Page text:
The Orioles traded shortstop Miguel Tejada in December partly because they believed their best hitter needed a change of scenery. Their trade of ace pitcher Erik Bedard yesterday was emblematic of an organization that has finally committed to a change of direction.

President of baseball operations Andy MacPhail made it clear that the Orioles are in a rebuilding mode for the first time in years, trading Bedard, the team's first legitimate ace since Mike Mussina, to the Seattle Mariners for five players, including promising young outfielder Adam Jones.After several weeks of back-and-forth negotiations that sparked frustration on both sides, the two teams finally hammered out a deal that sends Jones, left-handed reliever George Sherrill and pitching prospects Chris Tillman, Tony Butler, and Kam Mickolio to Baltimore for Bedard, 28, who went 13-5 with a 3.16 ERA and set a franchise single-season record with 221 strikeouts in 2007.

"I think it's an important trade for our future and I hope it will contribute mightily to the foundation of future success," MacPhail said. "Regretfully, to accomplish that and to get something meaningful, you have to give up something meaningful, and we traded one of the game's best young left-handed pitchers. But in exchange for that, we think we really improved the long-time outlook for the Baltimore Orioles in a very meaningful way.

"I think people understand it's going to be a little bit painful, but it's necessary. To really win, this is what we have to do. We are very confident that we have five young players here that are going to get us closer to that goal."

While Orioles manager Dave Trembley has already notified Sherrill that he would like him to be the team's closer this year and scouts rave about the hard-throwing Tillman, Jones is the player the Orioles most coveted.

The center fielder, 22, was the Mariners' first draft pick in 2003 and their minor league Player of the Year in 2005 and 2007.

MacPhail attempted to ease some of the expectations of Jones by pointing out that Los Angeles Angels center fielder Torii Hunter, to whom Jones is often compared, was struggling in Double-A at Jones' age.

"My expectations are a lot higher than everybody else's," said Jones, who hit .314 with 25 home runs, 84 RBIs and eight steals in 101 games with Triple-A Tacoma last season. That earned him a promotion to the big leagues, where he hit .246 with two homers and four RBIs in 41 games.

"If I can meet the fans' expectations, that's a plus. If I can meet mine, that could be better. Right now, I see [Brian] Roberts and [Nick] Markakis are the faces [of the franchise]. I'm just trying to be a piece of the puzzle, helping out."

Jones and Markakis were teammates in the Arizona Fall League in 2005.

"He's got unbelievable tools," said Markakis, who lamented losing Bedard but said it's an understandable part of rebuilding. "He's definitely going to help us out in the long run. That's why we went out and got him. He's definitely an exciting player."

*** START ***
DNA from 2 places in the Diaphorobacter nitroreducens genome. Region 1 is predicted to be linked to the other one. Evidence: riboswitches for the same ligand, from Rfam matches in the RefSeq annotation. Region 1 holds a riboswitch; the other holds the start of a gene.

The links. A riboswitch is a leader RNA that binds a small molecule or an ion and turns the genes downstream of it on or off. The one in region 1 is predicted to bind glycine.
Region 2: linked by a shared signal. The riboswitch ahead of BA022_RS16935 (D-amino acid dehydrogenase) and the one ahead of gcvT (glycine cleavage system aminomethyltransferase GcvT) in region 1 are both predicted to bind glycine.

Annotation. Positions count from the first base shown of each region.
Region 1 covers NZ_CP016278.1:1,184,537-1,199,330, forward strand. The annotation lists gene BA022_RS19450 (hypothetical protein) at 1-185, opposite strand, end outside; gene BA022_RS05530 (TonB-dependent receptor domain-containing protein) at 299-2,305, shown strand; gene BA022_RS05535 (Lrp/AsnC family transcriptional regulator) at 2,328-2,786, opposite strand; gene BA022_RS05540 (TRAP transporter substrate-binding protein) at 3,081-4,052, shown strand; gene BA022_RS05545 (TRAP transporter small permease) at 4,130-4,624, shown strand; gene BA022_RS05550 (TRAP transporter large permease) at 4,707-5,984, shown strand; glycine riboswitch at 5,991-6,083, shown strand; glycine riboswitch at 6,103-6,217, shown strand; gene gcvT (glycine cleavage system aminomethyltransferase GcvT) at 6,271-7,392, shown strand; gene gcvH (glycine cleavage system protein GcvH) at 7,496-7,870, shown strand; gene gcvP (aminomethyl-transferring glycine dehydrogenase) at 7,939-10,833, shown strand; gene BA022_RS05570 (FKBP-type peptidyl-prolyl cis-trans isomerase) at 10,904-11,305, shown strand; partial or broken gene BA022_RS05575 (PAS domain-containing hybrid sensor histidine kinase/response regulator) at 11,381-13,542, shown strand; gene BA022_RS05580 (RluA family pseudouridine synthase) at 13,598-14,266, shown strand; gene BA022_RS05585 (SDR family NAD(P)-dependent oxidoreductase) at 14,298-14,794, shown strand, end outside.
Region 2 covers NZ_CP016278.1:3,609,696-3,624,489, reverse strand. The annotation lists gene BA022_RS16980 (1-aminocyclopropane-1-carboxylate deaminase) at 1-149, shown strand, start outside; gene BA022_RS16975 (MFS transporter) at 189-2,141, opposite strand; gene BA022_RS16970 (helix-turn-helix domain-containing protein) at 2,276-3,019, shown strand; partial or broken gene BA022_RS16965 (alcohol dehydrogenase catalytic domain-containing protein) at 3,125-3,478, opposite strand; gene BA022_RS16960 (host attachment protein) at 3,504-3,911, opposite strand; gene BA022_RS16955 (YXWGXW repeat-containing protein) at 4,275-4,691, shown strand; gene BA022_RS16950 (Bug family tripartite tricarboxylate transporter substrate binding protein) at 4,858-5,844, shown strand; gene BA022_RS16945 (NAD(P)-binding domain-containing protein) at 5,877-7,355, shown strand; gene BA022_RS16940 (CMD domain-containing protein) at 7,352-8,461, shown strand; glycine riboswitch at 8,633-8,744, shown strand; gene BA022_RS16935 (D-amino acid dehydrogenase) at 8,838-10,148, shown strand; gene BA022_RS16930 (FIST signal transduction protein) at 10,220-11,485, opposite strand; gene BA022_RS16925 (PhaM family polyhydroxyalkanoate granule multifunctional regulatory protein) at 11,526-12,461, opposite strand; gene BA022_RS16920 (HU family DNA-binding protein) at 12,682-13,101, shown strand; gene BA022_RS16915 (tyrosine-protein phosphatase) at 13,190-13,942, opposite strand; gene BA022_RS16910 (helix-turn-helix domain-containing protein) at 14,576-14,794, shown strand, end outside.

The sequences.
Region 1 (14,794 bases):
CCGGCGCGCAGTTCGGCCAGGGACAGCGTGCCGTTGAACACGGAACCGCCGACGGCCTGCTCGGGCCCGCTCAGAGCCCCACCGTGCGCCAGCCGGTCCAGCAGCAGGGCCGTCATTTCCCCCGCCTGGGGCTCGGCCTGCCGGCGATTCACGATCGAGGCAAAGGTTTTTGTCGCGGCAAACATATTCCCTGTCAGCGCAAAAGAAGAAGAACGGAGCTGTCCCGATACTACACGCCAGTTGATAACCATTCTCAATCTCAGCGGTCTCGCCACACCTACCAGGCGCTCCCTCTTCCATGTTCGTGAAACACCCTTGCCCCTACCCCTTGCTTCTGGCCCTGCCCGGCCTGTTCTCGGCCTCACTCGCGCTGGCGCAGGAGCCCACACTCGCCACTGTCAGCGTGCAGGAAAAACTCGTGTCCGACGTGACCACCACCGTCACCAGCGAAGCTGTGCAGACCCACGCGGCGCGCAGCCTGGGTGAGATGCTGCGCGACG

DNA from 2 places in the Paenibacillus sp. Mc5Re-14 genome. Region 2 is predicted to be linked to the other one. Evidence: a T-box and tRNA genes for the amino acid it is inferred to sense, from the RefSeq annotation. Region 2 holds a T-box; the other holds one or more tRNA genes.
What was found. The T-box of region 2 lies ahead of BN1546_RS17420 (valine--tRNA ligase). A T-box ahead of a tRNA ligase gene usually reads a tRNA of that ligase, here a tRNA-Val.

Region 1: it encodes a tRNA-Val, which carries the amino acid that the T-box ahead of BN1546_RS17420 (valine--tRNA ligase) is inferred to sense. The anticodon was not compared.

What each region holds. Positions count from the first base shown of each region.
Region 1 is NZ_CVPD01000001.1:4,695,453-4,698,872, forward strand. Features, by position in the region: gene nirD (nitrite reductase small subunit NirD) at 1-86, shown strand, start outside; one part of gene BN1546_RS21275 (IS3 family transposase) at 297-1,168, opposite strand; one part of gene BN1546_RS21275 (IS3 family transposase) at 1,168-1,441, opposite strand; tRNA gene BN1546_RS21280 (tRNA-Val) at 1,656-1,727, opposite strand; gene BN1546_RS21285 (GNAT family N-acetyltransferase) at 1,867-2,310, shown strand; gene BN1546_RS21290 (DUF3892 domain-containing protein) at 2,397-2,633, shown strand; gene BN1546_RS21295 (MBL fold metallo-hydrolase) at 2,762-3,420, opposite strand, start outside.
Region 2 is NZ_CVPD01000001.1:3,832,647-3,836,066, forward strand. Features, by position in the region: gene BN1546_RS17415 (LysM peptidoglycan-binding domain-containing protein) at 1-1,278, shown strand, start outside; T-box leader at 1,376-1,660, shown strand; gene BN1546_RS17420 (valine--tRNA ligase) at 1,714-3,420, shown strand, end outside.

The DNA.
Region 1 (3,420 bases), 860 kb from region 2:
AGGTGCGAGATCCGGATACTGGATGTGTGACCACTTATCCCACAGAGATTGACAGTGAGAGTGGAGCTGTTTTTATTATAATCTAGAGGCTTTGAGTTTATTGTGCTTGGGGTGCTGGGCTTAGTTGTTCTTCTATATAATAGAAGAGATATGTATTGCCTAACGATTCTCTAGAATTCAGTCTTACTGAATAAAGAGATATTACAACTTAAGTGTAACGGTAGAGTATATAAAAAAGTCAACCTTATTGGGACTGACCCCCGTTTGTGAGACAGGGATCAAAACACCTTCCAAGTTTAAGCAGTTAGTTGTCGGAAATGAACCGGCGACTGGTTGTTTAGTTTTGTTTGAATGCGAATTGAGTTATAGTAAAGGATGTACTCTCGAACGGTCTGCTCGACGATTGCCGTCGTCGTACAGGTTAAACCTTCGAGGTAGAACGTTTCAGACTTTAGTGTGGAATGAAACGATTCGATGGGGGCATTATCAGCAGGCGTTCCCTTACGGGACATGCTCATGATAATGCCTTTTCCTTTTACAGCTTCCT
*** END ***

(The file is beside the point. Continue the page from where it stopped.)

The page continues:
Jones mistakenly brought the deal to a standstill when he told a Venezuelan reporter on Jan. 27 that he was asked to leave his winter league team there to come to Baltimore for a physical because he was the centerpiece in a Bedard deal. The Orioles were annoyed that the deal became public before several issues were resolved, and talks hit a lull.

"This was a big move, and both teams needed to satisfy themselves and go through the medical protocol," said MacPhail, who also acknowledged that the teams had to get the commissioner's office involved to make sure certain "safeguards" were in place on both sides.

"In the grand scheme of things, whether the deal gets done Feb. 2 or Feb. 8, what mattered was, did each team get what they were hoping to get in the deal? That's going to be something that will be evaluated into the future.

"The real reason that we're up here in February and not in January or at the winter meetings or whatever, is because [Mariners general manager] Bill Bavasi was doing a good job holding on to the things that he felt that he needed to hold on to. He was thinking this was going to be a 3-for-1 in the beginning and that's not where we were going. ... We agreed to three names fairly quickly, but getting the fourth and fifth name out of him was like getting water from a stone."

Said Bavasi: "Their goal was to come away with two Jones-type guys. Our goal was to give them one, and some other numbers. They came up with the right names after Jones. They would prefer to be talking about Jones and [Brandon] Morrow and [Jeff] Clement and lists like that. That's why it took as long as it did."

The Orioles have been praised industry-wide for their return on Bedard, with several pundits saying they got better value for Bedard than the Minnesota Twins did in trading two-time Cy Young Award winner Johan Santana to the New York Mets last week.

Sherrill, a 30-year-old left-hander, went 2-0 with a 2.36 ERA in 73 appearances with the Mariners last season.

Tillman, a second-round selection in the 2006 draft, is a 6-foot-5 right-hander who is 10-14 with a 4.93 ERA in 38 appearances, including 33 starts, in two minor league seasons. He was the Mariners' minor league Pitcher of the Year last season.

Butler, 20, a third-round pick in 2006, went 4-7 with a 4.75 ERA in 20 games, including 18 starts, last year at Single-A Wisconsin. Mickolio, a 6-9, 256-pound reliever, dominated Double-A competition last year, going 3-1 with a 1.82 ERA and two saves in 18 games.

Seven of the 10 players the Orioles have received in the Tejada and Bedard deals are pitchers.

"We had to understand they're prospects. There are no guarantees," MacPhail said. "That's why you get five. This is the second transaction where we were able to turn one player into five. Now, we got two out and 10 in the fold. I think that's a great blueprint. I think it's important to establish that for quality, you need to get both quantity and quality back."